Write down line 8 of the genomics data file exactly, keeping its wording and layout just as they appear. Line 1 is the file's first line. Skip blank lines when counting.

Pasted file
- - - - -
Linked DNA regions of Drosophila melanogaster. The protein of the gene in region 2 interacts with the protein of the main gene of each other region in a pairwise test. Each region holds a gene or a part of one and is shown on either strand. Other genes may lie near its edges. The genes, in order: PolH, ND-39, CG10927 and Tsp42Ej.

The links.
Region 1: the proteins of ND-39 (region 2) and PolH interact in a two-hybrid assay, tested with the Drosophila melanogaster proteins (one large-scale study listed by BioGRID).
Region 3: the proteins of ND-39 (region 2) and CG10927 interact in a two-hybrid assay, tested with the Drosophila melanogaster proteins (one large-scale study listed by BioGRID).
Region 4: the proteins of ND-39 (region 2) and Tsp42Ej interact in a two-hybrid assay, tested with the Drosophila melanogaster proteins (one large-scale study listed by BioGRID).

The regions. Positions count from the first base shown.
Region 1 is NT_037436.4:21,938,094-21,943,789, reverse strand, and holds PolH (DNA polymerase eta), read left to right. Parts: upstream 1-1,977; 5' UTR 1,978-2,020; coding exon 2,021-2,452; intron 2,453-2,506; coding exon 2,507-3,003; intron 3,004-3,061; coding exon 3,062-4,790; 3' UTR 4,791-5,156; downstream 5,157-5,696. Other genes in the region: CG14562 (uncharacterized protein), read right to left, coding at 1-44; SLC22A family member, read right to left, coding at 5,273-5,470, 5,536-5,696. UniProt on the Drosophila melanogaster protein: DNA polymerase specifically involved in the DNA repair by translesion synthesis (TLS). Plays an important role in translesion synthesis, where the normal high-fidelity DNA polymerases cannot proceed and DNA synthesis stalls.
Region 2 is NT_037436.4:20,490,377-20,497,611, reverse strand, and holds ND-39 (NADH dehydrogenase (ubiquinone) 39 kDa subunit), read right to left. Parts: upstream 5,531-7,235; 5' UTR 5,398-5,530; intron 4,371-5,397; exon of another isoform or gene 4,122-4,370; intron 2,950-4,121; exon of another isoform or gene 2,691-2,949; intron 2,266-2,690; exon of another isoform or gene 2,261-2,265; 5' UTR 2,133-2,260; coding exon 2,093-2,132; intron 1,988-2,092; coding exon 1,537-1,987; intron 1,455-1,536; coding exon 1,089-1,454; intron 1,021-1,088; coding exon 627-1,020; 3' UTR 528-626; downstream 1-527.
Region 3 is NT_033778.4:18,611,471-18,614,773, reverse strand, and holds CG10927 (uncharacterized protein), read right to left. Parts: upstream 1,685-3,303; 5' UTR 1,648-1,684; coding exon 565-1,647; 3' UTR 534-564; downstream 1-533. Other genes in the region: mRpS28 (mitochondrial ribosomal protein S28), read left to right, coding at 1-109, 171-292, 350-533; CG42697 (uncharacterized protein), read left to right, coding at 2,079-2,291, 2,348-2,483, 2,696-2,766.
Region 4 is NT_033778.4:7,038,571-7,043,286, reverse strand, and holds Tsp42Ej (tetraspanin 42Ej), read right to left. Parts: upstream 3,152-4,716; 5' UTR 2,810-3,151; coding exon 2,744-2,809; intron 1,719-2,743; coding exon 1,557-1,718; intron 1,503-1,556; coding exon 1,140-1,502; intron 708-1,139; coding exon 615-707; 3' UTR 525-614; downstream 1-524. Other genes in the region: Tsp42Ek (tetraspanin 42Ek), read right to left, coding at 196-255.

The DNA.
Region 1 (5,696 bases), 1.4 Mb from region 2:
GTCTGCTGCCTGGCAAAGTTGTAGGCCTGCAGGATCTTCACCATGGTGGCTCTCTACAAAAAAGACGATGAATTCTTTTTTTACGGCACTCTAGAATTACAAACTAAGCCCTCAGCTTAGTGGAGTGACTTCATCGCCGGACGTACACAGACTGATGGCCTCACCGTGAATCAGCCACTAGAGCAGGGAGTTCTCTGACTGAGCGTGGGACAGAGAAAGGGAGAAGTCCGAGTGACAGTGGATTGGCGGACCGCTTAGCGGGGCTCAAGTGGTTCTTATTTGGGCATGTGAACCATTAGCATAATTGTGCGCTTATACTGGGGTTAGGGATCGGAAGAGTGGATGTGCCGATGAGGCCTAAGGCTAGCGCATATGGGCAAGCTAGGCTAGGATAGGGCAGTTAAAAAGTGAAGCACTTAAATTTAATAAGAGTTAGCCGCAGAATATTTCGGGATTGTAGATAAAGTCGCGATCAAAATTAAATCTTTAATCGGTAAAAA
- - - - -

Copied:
Region 2 is NT_037436.4:20,490,377-20,497,611, reverse strand, and holds ND-39 (NADH dehydrogenase (ubiquinone) 39 kDa subunit), read right to left. Parts: upstream 5,531-7,235; 5' UTR 5,398-5,530; intron 4,371-5,397; exon of another isoform or gene 4,122-4,370; intron 2,950-4,121; exon of another isoform or gene 2,691-2,949; intron 2,266-2,690; exon of another isoform or gene 2,261-2,265; 5' UTR 2,133-2,260; coding exon 2,093-2,132; intron 1,988-2,092; coding exon 1,537-1,987; intron 1,455-1,536; coding exon 1,089-1,454; intron 1,021-1,088; coding exon 627-1,020; 3' UTR 528-626; downstream 1-527.